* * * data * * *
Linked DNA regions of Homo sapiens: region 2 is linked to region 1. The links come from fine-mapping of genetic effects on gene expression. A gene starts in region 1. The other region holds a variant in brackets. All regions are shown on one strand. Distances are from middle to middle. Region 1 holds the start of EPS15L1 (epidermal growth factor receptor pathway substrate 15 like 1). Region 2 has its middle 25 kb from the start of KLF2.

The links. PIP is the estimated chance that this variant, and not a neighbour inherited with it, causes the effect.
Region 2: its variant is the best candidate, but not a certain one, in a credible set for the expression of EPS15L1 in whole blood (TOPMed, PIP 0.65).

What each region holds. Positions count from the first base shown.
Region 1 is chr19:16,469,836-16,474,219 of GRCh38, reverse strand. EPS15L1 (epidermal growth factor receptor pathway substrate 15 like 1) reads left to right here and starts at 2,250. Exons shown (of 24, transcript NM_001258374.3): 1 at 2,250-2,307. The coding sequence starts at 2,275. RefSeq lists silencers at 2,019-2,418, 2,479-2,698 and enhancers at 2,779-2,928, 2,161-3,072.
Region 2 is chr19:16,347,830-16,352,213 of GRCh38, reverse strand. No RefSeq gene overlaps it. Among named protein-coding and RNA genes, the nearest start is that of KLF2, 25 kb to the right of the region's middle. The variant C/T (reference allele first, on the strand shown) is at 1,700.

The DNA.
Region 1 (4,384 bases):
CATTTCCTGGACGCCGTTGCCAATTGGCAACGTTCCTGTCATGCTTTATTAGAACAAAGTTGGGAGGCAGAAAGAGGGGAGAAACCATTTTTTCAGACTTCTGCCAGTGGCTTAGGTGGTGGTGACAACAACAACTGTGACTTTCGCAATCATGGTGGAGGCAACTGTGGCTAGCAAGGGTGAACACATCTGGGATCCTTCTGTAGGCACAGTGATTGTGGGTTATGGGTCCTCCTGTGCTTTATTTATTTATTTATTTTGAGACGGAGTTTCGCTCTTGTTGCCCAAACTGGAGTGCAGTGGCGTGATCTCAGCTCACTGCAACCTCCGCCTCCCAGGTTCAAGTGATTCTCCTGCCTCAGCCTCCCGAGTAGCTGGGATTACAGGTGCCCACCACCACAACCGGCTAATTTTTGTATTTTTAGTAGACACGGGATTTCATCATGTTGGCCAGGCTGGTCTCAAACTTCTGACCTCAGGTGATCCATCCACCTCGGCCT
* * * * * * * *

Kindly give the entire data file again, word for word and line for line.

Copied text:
Linked DNA regions of Homo sapiens: region 2 is linked to region 1. The links come from fine-mapping of genetic effects on gene expression. A gene starts in region 1. The other region holds a variant in brackets. All regions are shown on one strand. Distances are from middle to middle. Region 1 holds the start of EPS15L1 (epidermal growth factor receptor pathway substrate 15 like 1). Region 2 has its middle 25 kb from the start of KLF2.

The links. PIP is the estimated chance that this variant, and not a neighbour inherited with it, causes the effect.
Region 2: its variant is the best candidate, but not a certain one, in a credible set for the expression of EPS15L1 in whole blood (TOPMed, PIP 0.65).

What each region holds. Positions count from the first base shown.
Region 1 is chr19:16,469,836-16,474,219 of GRCh38, reverse strand. EPS15L1 (epidermal growth factor receptor pathway substrate 15 like 1) reads left to right here and starts at 2,250. Exons shown (of 24, transcript NM_001258374.3): 1 at 2,250-2,307. The coding sequence starts at 2,275. RefSeq lists silencers at 2,019-2,418, 2,479-2,698 and enhancers at 2,779-2,928, 2,161-3,072.
Region 2 is chr19:16,347,830-16,352,213 of GRCh38, reverse strand. No RefSeq gene overlaps it. Among named protein-coding and RNA genes, the nearest start is that of KLF2, 25 kb to the right of the region's middle. The variant C/T (reference allele first, on the strand shown) is at 1,700.

The DNA.
Region 1 (4,384 bases):
CATTTCCTGGACGCCGTTGCCAATTGGCAACGTTCCTGTCATGCTTTATTAGAACAAAGTTGGGAGGCAGAAAGAGGGGAGAAACCATTTTTTCAGACTTCTGCCAGTGGCTTAGGTGGTGGTGACAACAACAACTGTGACTTTCGCAATCATGGTGGAGGCAACTGTGGCTAGCAAGGGTGAACACATCTGGGATCCTTCTGTAGGCACAGTGATTGTGGGTTATGGGTCCTCCTGTGCTTTATTTATTTATTTATTTTGAGACGGAGTTTCGCTCTTGTTGCCCAAACTGGAGTGCAGTGGCGTGATCTCAGCTCACTGCAACCTCCGCCTCCCAGGTTCAAGTGATTCTCCTGCCTCAGCCTCCCGAGTAGCTGGGATTACAGGTGCCCACCACCACAACCGGCTAATTTTTGTATTTTTAGTAGACACGGGATTTCATCATGTTGGCCAGGCTGGTCTCAAACTTCTGACCTCAGGTGATCCATCCACCTCGGCCT